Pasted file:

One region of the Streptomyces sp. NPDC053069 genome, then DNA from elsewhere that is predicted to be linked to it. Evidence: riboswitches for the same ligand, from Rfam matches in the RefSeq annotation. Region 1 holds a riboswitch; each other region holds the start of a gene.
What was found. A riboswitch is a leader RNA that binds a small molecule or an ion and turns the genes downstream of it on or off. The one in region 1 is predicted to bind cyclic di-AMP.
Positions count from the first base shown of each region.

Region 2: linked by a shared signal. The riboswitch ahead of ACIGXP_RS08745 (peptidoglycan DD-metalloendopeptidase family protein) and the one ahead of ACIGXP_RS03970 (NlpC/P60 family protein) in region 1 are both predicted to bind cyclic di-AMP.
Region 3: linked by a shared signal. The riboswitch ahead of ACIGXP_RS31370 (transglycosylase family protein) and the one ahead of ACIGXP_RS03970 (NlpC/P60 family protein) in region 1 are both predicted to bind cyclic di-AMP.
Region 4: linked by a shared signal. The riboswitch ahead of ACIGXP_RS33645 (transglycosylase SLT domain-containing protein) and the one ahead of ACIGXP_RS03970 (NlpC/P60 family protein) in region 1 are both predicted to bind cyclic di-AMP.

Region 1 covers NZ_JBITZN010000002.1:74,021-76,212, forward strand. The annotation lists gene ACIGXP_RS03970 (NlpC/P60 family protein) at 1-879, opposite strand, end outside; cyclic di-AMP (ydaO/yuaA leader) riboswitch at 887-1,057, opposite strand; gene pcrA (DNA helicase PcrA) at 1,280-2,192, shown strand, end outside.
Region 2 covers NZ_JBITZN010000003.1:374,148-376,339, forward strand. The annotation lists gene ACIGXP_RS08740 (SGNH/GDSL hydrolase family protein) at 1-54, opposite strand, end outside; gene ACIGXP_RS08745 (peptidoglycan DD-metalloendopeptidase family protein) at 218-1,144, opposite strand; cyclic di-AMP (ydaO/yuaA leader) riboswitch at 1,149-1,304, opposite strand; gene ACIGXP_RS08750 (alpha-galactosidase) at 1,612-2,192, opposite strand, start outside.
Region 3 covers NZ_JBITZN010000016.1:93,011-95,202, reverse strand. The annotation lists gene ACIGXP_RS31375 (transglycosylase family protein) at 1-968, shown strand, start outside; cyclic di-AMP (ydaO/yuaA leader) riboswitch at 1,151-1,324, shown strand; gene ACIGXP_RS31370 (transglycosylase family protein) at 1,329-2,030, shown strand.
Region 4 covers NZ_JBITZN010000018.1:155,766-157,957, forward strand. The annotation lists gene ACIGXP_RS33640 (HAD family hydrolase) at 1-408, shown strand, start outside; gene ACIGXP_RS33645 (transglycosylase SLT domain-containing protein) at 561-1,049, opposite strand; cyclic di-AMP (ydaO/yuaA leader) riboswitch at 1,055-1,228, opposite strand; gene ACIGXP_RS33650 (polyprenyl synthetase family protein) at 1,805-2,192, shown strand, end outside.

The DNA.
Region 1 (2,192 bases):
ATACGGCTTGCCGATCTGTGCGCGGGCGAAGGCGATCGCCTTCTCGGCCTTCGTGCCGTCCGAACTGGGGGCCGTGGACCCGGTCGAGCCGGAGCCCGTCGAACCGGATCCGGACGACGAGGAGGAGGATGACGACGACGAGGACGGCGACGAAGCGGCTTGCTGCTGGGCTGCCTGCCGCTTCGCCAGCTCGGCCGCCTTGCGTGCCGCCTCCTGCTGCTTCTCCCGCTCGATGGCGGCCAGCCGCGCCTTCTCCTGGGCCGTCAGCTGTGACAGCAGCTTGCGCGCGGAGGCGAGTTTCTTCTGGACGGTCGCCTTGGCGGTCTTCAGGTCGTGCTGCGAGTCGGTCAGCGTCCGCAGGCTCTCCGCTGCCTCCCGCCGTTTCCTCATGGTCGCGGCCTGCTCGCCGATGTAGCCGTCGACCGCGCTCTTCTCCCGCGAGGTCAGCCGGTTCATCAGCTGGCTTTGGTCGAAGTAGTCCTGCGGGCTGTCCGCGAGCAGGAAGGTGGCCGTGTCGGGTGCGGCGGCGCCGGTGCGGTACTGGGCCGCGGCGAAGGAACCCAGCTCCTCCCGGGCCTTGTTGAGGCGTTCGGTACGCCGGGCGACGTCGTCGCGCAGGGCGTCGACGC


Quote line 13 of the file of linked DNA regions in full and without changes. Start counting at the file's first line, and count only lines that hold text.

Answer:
ATACGGCTTGCCGATCTGTGCGCGGGCGAAGGCGATCGCCTTCTCGGCCTTCGTGCCGTCCGAACTGGGGGCCGTGGACCCGGTCGAGCCGGAGCCCGTCGAACCGGATCCGGACGACGAGGAGGAGGATGACGACGACGAGGACGGCGACGAAGCGGCTTGCTGCTGGGCTGCCTGCCGCTTCGCCAGCTCGGCCGCCTTGCGTGCCGCCTCCTGCTGCTTCTCCCGCTCGATGGCGGCCAGCCGCGCCTTCTCCTGGGCCGTCAGCTGTGACAGCAGCTTGCGCGCGGAGGCGAGTTTCTTCTGGACGGTCGCCTTGGCGGTCTTCAGGTCGTGCTGCGAGTCGGTCAGCGTCCGCAGGCTCTCCGCTGCCTCCCGCCGTTTCCTCATGGTCGCGGCCTGCTCGCCGATGTAGCCGTCGACCGCGCTCTTCTCCCGCGAGGTCAGCCGGTTCATCAGCTGGCTTTGGTCGAAGTAGTCCTGCGGGCTGTCCGCGAGCAGGAAGGTGGCCGTGTCGGGTGCGGCGGCGCCGGTGCGGTACTGGGCCGCGGCGAAGGAACCCAGCTCCTCCCGGGCCTTGTTGAGGCGTTCGGTACGCCGGGCGACGTCGTCGCGCAGGGCGTCGACGC